Have you noticed that customer success is quickly becoming a big deal? In a recent study, LinkedIn reported a mammoth 736% increase in customer success management roles since 2015, making it one of the top 10 fastest growing careers, with 72% of these professionals working in software and IT industries. This explosion in numbers and emphasis within IT is fundamentally due to a power shift between the vendor and consumer. The tables have turned, largely due to the growth in subscription-based consumption models, which have appointed the customer as king.
The result is that businesses can no longer compete on product or service alone for a transactional sale, but must now focus on providing a first-class experience, delivering on the promises of sales teams to prove value.
So, what is Customer Success?
Put simply, the role of customer success is to ensure that the customer gains full value from the investment they have made in technology and that their desired outcomes are achieved. Customer Success is a proactive and data-driven discipline, with engagement focused on results and performance and emphasis on working in partnership with the customer.
Doing it right.
Although still in its relative infancy as a discipline, the growth in subscription-based models has clearly driven businesses to clamber to appoint people in ‘success’ based roles. As Cisco shifts its business to a more cloud orientated model, traditional partners face something of a conundrum – do they resist and hope for the best? Do they show willing for the sake of alignment with Cisco? Or do they fully embrace the true concept of customer success?
When I joined ITGL I was presented with the opportunity to lead the Client Success team. Moving from another Cisco partner, I had a deep knowledge of Cisco collaboration and a growing passion for delivering success. I was aware of ITGL’s pedigree as a Cisco partner at the time, but the thing that struck me most about the opportunity was the ‘top-down’ mentality already in place to ensure a first-class experience for its clients. This notion was underpinned by the knowledge, expertise, and commitment of the wider team to deliver excellence. It was clear ITGL was not just trying to fill a job title for alignment with Cisco, or to follow the ‘success’ trend in the market, but it was on a journey to create a unique experience for its clients: building a business with the client at the heart of everything.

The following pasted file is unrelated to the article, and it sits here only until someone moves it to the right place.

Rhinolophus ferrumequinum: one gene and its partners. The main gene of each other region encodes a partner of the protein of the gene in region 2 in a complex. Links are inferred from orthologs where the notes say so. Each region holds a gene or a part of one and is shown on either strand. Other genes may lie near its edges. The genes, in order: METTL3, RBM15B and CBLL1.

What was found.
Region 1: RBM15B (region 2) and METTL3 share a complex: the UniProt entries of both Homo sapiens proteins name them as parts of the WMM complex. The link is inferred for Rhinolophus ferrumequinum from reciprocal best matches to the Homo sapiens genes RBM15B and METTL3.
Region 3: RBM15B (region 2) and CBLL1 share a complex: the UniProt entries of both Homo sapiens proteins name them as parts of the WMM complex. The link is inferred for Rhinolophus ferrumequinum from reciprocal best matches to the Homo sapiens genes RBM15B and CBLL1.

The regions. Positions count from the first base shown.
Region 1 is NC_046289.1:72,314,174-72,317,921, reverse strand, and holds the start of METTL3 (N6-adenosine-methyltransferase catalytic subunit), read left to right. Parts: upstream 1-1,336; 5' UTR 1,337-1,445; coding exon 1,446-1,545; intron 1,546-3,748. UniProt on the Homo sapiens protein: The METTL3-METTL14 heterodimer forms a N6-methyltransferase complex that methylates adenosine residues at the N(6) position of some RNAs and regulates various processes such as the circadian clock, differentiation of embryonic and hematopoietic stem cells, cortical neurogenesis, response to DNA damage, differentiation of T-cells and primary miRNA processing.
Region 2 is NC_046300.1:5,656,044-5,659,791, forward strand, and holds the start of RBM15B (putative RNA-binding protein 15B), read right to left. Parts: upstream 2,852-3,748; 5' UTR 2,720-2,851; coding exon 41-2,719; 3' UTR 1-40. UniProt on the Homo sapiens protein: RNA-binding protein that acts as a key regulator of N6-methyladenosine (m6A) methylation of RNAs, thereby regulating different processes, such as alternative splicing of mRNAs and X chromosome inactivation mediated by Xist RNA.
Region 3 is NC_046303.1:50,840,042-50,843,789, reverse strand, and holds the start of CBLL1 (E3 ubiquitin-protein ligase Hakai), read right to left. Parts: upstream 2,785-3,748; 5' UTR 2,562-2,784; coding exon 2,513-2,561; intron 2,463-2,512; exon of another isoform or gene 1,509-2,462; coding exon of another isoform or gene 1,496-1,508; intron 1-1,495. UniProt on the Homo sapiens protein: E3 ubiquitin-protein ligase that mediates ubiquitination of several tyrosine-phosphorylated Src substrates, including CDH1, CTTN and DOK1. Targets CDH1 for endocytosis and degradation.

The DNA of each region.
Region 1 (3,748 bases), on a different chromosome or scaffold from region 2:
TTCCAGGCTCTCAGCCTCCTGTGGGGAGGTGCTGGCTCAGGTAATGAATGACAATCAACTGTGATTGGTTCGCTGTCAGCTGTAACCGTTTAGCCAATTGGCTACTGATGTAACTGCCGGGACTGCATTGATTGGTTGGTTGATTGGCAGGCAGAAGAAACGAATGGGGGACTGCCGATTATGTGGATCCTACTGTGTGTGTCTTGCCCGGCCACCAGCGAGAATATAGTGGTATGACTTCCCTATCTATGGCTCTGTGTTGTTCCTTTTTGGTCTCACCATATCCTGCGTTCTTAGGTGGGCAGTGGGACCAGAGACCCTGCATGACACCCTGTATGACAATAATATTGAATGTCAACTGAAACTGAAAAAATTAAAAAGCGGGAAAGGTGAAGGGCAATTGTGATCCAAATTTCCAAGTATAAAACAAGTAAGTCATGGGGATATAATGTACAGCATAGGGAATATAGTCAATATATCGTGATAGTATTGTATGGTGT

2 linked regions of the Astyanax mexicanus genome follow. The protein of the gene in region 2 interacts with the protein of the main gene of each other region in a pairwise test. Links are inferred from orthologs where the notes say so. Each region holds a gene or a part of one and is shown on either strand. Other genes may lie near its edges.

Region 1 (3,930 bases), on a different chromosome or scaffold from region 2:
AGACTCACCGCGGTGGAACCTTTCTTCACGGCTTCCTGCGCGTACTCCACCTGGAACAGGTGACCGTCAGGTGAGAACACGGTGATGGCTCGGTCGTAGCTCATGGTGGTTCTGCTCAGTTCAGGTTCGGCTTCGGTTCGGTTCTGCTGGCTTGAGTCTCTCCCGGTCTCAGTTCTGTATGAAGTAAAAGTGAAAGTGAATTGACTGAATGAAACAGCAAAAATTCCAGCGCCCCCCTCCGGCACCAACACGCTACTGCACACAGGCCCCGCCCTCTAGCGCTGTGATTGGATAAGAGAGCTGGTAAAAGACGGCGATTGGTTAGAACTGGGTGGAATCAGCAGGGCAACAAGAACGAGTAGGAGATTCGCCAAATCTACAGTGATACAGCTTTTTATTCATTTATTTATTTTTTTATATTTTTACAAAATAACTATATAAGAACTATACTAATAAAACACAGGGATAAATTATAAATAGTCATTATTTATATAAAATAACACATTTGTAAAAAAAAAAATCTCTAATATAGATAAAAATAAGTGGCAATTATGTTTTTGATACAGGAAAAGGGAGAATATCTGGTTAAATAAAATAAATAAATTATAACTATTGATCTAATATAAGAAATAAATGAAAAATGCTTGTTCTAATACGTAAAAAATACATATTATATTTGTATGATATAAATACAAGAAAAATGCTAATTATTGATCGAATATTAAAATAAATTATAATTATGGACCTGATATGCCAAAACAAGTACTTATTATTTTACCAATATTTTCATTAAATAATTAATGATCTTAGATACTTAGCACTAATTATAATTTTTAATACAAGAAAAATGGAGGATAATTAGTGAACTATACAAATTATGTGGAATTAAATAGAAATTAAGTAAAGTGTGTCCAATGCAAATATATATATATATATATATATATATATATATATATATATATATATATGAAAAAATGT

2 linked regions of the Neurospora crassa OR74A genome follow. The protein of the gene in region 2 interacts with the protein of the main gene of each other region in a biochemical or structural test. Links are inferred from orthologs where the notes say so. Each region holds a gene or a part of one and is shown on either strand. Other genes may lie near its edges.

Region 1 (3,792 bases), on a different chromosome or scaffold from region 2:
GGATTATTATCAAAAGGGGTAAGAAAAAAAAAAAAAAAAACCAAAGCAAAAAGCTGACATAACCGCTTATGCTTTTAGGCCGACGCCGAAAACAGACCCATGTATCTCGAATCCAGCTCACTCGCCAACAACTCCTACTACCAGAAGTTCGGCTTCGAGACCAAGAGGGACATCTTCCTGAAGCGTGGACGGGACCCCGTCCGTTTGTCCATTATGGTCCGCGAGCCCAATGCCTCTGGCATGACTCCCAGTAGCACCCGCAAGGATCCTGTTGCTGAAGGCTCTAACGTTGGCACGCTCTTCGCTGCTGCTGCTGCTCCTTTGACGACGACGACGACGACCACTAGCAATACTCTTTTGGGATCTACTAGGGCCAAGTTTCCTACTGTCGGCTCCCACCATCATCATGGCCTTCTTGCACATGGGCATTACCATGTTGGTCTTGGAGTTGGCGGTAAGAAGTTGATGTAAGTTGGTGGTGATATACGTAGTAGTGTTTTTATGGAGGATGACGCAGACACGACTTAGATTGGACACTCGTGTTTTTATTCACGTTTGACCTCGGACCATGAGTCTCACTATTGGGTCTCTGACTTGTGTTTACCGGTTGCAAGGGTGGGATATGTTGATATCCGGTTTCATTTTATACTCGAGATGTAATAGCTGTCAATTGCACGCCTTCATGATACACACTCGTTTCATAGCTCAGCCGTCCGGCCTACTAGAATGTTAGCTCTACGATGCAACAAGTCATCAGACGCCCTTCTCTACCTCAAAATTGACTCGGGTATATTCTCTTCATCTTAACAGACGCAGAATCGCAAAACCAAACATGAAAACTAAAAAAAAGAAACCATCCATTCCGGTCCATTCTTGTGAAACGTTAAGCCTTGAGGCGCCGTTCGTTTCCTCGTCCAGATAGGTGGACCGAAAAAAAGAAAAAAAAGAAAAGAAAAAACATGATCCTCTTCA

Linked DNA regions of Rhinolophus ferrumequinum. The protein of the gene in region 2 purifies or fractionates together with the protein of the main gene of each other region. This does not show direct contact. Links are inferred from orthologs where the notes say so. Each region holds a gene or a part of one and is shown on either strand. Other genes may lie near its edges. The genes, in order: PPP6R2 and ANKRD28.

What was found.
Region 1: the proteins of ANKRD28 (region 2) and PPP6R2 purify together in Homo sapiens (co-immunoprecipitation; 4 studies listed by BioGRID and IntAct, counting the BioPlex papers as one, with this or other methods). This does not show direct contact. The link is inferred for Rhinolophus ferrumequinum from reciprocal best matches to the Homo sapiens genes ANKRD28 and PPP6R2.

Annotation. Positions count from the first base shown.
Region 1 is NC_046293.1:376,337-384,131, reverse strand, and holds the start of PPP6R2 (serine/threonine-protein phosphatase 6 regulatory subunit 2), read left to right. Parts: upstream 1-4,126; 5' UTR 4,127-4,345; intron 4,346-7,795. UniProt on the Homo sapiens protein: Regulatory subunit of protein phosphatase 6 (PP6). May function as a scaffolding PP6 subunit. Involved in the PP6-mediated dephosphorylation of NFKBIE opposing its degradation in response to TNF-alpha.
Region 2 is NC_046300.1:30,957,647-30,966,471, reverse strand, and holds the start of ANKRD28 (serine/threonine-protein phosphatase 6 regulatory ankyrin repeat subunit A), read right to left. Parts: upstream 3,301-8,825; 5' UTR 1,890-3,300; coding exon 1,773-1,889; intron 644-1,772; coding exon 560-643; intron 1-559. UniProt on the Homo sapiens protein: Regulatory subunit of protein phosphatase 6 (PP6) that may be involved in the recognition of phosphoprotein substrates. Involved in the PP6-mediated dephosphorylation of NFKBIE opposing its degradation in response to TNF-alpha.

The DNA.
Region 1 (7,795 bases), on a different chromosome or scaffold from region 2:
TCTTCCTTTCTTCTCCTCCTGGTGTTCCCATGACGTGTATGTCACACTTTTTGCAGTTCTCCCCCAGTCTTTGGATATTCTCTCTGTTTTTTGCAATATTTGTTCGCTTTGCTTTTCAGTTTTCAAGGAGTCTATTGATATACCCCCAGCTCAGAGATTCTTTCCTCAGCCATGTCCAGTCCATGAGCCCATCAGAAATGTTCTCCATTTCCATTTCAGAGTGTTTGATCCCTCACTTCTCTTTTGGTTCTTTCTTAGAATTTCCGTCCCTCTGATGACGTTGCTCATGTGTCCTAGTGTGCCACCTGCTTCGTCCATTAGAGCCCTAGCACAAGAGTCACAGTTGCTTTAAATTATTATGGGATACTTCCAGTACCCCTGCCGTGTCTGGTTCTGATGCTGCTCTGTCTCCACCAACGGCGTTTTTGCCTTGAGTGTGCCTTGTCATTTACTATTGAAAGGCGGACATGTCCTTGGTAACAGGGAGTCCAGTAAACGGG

At ITGL, both the Client Success and Client Experience teams work side by side to deliver this. The Client Experience team, led by Samuel Cordery, is tasked with understanding the client journey and ensures the delivery of a first-class experience across the board. The Client Success team ensures that the client’s desired business outcomes are achieved, creating a roadmap that takes a client from onboarding through adoption and beyond. It is our approach to delivering in these two areas that set us apart from the crowd, and we’re confident that no other Cisco partner is as committed or passionate about delivering on the promise of client centricity.
Client vs Customer
Wait, client success? I thought we were talking about customer success? Ok so we’re a little different at ITGL, but different is good. We take pride in the fact that we have clients, not customers. Our relationship is one of partnership and consultancy, and from the outset of the engagement with us we provide a level of service and expertise that elevates our relationship beyond that of a customer and vendor. A client is not just another customer or part of a commodity sale to us, but someone who trusts us to work with them to challenge, lead, and support them in making the best decisions for their business.
Checking our Pulse
Next week ITGL will be refining its skills at Pulse 19. Pulse is the world’s largest customer success event, held annually in San Francisco. Over 5,000 customer success professionals will converge to network, share success stories, and impart knowledge. It’s a fantastic opportunity to hear from a host of SaaS industry leaders and thought leaders in the field, including Cisco’s own Chief Customer Experience Officer, Maria Martinez.
Look out for my next blog where I’ll be reporting back on what we learned from the event.
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